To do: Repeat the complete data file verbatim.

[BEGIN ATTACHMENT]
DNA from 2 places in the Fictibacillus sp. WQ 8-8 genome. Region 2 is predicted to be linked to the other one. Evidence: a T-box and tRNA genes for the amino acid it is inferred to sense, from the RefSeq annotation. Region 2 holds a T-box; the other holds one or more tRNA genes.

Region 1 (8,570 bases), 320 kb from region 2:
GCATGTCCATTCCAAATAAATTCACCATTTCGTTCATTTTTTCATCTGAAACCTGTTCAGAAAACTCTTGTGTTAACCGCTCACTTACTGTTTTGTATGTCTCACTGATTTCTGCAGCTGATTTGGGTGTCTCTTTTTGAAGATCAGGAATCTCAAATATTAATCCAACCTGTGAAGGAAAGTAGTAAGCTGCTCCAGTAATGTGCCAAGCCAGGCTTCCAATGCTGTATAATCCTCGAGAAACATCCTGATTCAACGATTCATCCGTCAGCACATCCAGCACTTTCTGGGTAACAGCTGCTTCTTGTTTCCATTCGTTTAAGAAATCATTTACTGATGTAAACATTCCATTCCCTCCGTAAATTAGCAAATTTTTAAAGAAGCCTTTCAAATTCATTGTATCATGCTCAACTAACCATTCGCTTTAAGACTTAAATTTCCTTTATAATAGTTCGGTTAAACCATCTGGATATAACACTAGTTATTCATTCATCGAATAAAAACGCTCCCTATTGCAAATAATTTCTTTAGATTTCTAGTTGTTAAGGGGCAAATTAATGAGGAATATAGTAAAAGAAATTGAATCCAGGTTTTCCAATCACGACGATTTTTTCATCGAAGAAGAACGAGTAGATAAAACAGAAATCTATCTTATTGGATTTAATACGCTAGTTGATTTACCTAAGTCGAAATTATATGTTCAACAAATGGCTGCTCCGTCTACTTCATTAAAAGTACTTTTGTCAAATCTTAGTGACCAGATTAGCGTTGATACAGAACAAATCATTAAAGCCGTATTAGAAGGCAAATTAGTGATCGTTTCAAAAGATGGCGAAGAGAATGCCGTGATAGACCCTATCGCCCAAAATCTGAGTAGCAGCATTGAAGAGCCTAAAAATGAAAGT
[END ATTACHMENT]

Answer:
DNA from 2 places in the Fictibacillus sp. WQ 8-8 genome. Region 2 is predicted to be linked to the other one. Evidence: a T-box and tRNA genes for the amino acid it is inferred to sense, from the RefSeq annotation. Region 2 holds a T-box; the other holds one or more tRNA genes.

Region 1 (8,570 bases), 320 kb from region 2:
GCATGTCCATTCCAAATAAATTCACCATTTCGTTCATTTTTTCATCTGAAACCTGTTCAGAAAACTCTTGTGTTAACCGCTCACTTACTGTTTTGTATGTCTCACTGATTTCTGCAGCTGATTTGGGTGTCTCTTTTTGAAGATCAGGAATCTCAAATATTAATCCAACCTGTGAAGGAAAGTAGTAAGCTGCTCCAGTAATGTGCCAAGCCAGGCTTCCAATGCTGTATAATCCTCGAGAAACATCCTGATTCAACGATTCATCCGTCAGCACATCCAGCACTTTCTGGGTAACAGCTGCTTCTTGTTTCCATTCGTTTAAGAAATCATTTACTGATGTAAACATTCCATTCCCTCCGTAAATTAGCAAATTTTTAAAGAAGCCTTTCAAATTCATTGTATCATGCTCAACTAACCATTCGCTTTAAGACTTAAATTTCCTTTATAATAGTTCGGTTAAACCATCTGGATATAACACTAGTTATTCATTCATCGAATAAAAACGCTCCCTATTGCAAATAATTTCTTTAGATTTCTAGTTGTTAAGGGGCAAATTAATGAGGAATATAGTAAAAGAAATTGAATCCAGGTTTTCCAATCACGACGATTTTTTCATCGAAGAAGAACGAGTAGATAAAACAGAAATCTATCTTATTGGATTTAATACGCTAGTTGATTTACCTAAGTCGAAATTATATGTTCAACAAATGGCTGCTCCGTCTACTTCATTAAAAGTACTTTTGTCAAATCTTAGTGACCAGATTAGCGTTGATACAGAACAAATCATTAAAGCCGTATTAGAAGGCAAATTAGTGATCGTTTCAAAAGATGGCGAAGAGAATGCCGTGATAGACCCTATCGCCCAAAATCTGAGTAGCAGCATTGAAGAGCCTAAAAATGAAAGT